When is the next meteor shower in the UK?

<img src="https://images.immediate.co.uk/production/volatile/sites/4/2021/04/GettyImages-609979986-crop-e66223b.jpg?quality=90&#038;resize=620,413" srcset="https://images.immediate.co.uk/production/volatile/sites/4/2021/04/GettyImages-609979986-crop-e66223b.jpg?quality=90&amp;resize=720,479 720w, https://images.immediate.co.uk/production/volatile/sites/4/2021/04/GettyImages-609979986-crop-e66223b.jpg?quality=90&amp;resize=576,383 576w, https://images.immediate.co.uk/production/volatile/sites/4/2021/04/GettyImages-609979986-crop-e66223b.jpg?quality=90&amp;resize=360,239 360w, https://images.immediate.co.uk/production/volatile/sites/4/2021/04/GettyImages-609979986-crop-e66223b.jpg?quality=90&amp;resize=180,119 180w, " sizes="(max-width: 620px) 100vw, 620px" width="620" height="413" class="wp-image-75786 alignnone size-landscape_thumbnail" alt="When is the next meteor shower in the UK? © Getty Images" title="When is the next meteor shower in the UK? © Getty Images" /> <p>If you’re interested in getting into astronomy, watching a meteor shower is a great way to get started. They’re predictable and easy to see, and you don’t need any expensive equipment. In fact, you’re better off without a telescope, just a lawn chair, a blanket and a flask of a hot drink.</p>
<p>Read on to find out when you can see each meteor shower in 2022, when the peaks are and how many meteors you can expect to see. Don’t worry if there aren’t any showers any time soon – you can also check out our <a href="https://www.sciencefocus.com/space/full-moon-uk/">full Moon calendar</a> and <a href="https://www.sciencefocus.com/space/astronomy-for-beginners-uk/">astronomy for beginners guide</a>.</p>
<h2>What is a meteor shower?</h2>
<p>A meteor shower is a stream of shooting stars that appears to come from one particular area of the sky.</p>
<p>As comets travel around the Sun, they leave a trail of debris behind. When these fragments, most of which are smaller than a grain of sand, enter the Earth’s atmosphere, we call them meteors.</p>
<p>Meteors travel at incredibly high speeds and almost all of them completely disintegrate on their journey through the atmosphere. What we see is the flash of light they give off as they disintegrate.</p>
<p>A meteor shower is named for the area of the sky where the meteors appear to originate. For example, the Lyrids seem to come from the constellation of Lyra, and the Leonids from Leo.</p>
<p><strong>Read more about meteors:</strong></p>
<ul><li><a href="https://www.sciencefocus.com/news/perseids-2021s-most-active-meteor-shower-in-pictures/">Perseids: 2021’s most active meteor shower in pictures</a></li>
<li><a href="https://www.sciencefocus.com/space/how-can-we-tell-that-a-meteorite-has-come-from-a-particular-planet/">How can we tell that a meteorite has come from a particular planet?</a></li>
<li><a href="https://www.sciencefocus.com/space/life-on-mars-the-story-of-meteorite-alh84001/">Life on Mars: The story of meteorite ALH84001</a></li>
</ul><h2>When is the next meteor shower in the UK?</h2>
<p>The next meteor shower to grace the skies of the UK is the <strong>Lyrids</strong>. The shower is expected to be visible <strong>between 14 and 30 April</strong>, with the peak on <strong>22-23 April</strong>.</p>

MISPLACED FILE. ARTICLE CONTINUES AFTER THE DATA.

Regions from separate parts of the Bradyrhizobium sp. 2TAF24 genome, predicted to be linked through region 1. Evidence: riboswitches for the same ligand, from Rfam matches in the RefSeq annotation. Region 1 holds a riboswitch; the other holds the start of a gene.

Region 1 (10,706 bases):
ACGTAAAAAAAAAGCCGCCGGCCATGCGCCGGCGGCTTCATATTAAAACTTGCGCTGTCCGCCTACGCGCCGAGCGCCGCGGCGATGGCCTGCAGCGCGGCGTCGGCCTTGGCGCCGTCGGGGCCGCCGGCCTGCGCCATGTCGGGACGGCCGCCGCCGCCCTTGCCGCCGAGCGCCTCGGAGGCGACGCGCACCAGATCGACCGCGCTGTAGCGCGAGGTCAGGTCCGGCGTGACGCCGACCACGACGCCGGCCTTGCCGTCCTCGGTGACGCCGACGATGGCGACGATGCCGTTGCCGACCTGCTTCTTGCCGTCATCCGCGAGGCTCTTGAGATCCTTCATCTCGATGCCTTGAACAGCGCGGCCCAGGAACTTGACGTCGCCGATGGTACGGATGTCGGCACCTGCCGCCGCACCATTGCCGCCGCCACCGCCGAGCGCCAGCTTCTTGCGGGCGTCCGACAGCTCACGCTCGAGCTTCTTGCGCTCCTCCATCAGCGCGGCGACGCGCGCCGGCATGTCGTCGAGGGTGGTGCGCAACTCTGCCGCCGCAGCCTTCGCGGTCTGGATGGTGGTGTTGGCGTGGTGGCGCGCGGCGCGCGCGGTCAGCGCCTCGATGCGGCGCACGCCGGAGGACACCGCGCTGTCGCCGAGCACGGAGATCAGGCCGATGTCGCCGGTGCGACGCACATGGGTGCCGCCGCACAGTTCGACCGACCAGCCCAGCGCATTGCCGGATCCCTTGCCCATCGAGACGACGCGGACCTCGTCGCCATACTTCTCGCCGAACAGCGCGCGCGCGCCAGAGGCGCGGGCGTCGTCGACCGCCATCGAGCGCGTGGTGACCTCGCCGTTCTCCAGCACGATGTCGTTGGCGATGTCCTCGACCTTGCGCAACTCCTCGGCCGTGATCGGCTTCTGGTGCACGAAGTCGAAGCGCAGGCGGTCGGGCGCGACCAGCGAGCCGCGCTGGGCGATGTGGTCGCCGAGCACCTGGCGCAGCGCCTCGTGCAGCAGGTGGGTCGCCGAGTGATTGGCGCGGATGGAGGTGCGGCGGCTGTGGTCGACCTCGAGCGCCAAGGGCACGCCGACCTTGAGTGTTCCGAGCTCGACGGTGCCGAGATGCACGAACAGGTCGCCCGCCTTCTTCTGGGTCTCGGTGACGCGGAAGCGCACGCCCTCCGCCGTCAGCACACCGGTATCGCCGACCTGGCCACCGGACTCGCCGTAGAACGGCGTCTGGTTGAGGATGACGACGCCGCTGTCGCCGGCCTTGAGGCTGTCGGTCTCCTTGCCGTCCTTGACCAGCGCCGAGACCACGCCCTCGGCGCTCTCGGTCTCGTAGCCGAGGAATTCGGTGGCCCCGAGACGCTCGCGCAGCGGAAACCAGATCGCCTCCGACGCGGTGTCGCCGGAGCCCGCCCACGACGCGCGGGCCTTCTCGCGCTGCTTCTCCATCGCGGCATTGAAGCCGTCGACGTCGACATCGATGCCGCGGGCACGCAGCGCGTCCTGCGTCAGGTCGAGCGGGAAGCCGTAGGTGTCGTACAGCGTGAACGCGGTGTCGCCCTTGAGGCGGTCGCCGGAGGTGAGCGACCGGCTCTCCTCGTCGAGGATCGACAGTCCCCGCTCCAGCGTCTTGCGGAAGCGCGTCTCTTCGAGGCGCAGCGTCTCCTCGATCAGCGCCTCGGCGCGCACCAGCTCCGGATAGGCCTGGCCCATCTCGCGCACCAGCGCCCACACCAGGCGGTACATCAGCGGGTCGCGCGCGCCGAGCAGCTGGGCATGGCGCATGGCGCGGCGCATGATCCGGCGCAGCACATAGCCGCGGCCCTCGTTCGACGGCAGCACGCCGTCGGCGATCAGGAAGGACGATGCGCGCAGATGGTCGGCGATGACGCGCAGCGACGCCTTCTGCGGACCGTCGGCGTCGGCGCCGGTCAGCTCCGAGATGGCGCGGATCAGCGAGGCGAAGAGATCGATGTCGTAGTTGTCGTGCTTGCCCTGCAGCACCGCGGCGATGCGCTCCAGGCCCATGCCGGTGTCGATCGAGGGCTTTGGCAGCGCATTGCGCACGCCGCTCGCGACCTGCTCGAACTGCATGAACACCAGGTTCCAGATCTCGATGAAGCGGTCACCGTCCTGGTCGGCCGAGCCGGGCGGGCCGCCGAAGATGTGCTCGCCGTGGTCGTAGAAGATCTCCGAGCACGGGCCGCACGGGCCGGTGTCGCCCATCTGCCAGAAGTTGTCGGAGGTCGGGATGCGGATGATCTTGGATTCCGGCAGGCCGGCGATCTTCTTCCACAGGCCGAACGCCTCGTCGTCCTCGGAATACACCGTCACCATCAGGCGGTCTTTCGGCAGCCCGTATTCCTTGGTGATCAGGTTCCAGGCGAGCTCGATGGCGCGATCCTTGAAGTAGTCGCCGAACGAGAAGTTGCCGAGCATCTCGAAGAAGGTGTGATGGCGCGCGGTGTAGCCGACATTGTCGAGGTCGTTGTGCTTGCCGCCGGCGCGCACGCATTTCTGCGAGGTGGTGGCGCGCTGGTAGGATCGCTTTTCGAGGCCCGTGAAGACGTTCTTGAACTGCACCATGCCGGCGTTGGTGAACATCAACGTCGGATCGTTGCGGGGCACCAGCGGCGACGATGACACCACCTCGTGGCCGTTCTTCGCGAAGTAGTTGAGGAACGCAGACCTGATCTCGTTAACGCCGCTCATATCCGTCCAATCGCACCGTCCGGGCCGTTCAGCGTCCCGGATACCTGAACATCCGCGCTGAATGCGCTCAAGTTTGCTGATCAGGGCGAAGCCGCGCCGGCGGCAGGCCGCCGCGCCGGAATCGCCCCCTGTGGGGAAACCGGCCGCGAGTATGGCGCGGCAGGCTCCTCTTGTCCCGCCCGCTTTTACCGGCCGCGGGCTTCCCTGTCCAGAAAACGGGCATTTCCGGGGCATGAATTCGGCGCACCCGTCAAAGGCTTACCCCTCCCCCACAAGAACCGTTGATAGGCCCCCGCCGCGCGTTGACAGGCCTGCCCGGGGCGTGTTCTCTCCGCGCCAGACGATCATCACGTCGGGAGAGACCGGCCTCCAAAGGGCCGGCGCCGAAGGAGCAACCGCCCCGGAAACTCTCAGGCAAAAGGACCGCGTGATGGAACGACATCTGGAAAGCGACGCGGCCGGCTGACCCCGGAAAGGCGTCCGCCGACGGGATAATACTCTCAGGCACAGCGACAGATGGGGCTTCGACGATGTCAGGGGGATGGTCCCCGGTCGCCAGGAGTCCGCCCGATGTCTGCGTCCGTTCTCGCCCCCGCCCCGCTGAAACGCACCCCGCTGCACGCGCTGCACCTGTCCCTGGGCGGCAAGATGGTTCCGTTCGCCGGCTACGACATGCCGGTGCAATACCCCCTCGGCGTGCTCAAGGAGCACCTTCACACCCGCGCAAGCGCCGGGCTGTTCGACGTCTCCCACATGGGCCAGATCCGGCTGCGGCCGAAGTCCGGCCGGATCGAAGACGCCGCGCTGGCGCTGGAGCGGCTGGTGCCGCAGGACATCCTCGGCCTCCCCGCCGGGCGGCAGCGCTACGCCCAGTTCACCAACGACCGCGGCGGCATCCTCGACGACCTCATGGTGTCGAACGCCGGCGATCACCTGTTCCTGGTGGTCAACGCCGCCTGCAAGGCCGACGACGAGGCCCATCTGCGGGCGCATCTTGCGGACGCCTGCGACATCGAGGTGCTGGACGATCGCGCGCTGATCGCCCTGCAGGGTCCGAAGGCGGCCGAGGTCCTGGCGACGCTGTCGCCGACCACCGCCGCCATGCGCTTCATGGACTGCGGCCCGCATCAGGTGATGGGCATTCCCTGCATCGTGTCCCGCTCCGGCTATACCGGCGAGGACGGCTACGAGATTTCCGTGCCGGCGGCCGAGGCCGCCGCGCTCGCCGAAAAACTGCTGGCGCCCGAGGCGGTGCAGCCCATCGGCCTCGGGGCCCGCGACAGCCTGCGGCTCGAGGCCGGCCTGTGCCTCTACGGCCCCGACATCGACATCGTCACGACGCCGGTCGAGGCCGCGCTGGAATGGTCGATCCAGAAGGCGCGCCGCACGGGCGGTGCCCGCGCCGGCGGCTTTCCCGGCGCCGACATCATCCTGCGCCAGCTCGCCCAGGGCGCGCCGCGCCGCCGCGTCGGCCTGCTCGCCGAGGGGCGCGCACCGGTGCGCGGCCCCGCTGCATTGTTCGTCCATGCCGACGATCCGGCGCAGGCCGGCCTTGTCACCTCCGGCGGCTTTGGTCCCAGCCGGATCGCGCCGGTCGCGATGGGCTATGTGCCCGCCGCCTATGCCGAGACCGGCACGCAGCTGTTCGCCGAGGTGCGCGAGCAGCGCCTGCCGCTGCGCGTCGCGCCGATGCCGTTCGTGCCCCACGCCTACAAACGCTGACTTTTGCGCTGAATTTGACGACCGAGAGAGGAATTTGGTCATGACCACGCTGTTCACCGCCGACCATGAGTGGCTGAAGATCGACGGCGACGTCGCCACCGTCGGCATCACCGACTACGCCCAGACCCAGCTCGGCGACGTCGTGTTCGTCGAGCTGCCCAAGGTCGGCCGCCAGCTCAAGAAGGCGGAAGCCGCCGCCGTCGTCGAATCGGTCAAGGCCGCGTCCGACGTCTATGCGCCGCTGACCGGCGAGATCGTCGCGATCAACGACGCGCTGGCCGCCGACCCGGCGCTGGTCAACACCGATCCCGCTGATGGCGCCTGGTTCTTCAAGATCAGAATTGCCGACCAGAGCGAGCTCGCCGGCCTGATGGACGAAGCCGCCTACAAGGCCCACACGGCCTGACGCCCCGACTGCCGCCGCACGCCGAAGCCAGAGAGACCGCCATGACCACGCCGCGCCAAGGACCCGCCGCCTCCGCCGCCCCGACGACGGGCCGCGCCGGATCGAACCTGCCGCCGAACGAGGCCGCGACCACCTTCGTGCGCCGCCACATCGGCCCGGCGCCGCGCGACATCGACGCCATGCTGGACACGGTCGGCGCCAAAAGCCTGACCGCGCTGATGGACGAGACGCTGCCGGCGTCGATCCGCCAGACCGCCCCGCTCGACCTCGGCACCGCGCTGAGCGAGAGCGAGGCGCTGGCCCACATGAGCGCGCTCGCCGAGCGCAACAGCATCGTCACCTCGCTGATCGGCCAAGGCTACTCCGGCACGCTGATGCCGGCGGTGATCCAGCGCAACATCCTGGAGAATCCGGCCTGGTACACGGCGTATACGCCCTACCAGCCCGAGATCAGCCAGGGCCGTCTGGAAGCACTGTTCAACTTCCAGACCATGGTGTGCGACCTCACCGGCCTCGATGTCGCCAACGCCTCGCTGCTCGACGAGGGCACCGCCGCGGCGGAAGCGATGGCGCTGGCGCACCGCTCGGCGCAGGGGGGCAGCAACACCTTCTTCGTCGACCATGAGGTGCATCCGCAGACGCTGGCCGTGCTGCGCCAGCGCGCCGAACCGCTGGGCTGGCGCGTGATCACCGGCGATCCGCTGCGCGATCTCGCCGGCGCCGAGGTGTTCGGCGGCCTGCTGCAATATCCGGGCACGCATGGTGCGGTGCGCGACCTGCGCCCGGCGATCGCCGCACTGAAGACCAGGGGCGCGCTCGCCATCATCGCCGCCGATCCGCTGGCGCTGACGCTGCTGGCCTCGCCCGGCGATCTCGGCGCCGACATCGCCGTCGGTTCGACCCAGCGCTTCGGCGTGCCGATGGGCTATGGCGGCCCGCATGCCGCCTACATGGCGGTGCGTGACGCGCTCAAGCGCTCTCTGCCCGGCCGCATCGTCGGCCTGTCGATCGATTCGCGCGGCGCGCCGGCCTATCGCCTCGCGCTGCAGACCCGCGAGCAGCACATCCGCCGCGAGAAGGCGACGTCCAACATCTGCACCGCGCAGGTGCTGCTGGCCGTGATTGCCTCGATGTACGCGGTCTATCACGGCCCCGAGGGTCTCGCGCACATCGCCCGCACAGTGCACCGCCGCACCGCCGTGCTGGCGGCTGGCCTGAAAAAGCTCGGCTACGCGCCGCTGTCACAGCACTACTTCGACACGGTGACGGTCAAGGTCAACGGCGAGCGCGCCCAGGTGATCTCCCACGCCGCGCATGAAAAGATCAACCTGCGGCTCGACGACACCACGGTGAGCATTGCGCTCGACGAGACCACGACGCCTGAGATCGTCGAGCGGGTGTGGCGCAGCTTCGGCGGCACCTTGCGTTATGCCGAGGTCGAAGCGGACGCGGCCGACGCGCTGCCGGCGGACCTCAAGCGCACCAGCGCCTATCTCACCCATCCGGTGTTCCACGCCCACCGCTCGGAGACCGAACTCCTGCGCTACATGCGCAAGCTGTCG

<p>The dates of when you can see each shower, plus the peak and the number you can expect to see per hour, are below.</p>
<h3>Lyrids</h3>
<p><strong>Visible:</strong> 14-30 April</p>
<p><strong>Peak: </strong>22-23 April</p>
<p><strong>Rate/hour:</strong> 18</p>
<h3><strong>Eta Aquariids</strong></h3>
<p><strong>Visible:</strong> 19 April – 28 May</p>
<p><strong>Peak:</strong> 6 May</p>
<p><strong>Rate/hour:</strong> 50</p>
<h3>Delta Aquariids</h3>
<p><strong>Visible:</strong> 12 July – 23 August</p>
<p><strong>Peak:</strong> 30 July</p>
<p><strong>Rate/hour: </strong>25</p>
<h3>Alpha Capricornids</h3>
<p><strong>Visible:</strong> 3 July – 15 August</p>
<p><strong>Peak:</strong> 30 July</p>
<p><strong>Rate/hour:</strong> 5</p>
<h3>Perseids</h3>
<p><strong>Visible:</strong> 17 July – 24 August</p>
<p><strong>Peak:</strong> 12-13 August</p>
<p><strong>Rate/hour:</strong> 100</p>
<h3>Draconids</h3>
<p><strong>Visible:</strong> 6-10 October</p>
<p><strong>Peak:</strong> 8-9 October</p>
<p><strong>Rate/hour:</strong> 10</p>
<h3>Orionids</h3>
<p><strong>Visible:</strong> 2 October – 7 November</p>
<p><strong> Peak:</strong> 21-22 October</p>
<p><strong>Rate/hour:</strong> 25</p>
<h3>Northern Taurids</h3>
<p><strong>Visible:</strong> 20 October – 10 December</p>
<p><strong>Peak:</strong> 12-13 November</p>
<p><strong>Rate/hour:</strong> 5</p>
<h3>Leonids</h3>
<p><strong>Visible:</strong> 6-30 November</p>
<p><strong>Peak:</strong> 17-18 November</p>
<p><strong>Rate/hour:</strong> 10</p>
<h3>Geminids</h3>
<p><strong>Visible:</strong> 4-20 December</p>
<p><strong>Peak:</strong> 14-15 December</p>
<p><strong>Rate/hour: </strong>150</p>
<h3>Ursids</h3>
<p><strong>Visible:</strong> 17-26 December</p>
<p><strong>Peak:</strong> 22-23 December</p>
<p><strong>Rate/hour: </strong>10</p>
<h3>Quadrantids</h3>
<p><strong>Visible:</strong> 28 December 2022 to 12 January 2023</p>
<p><strong>Peak:</strong> 4 January</p>
<p><strong>Rate/hour:</strong> 120</p>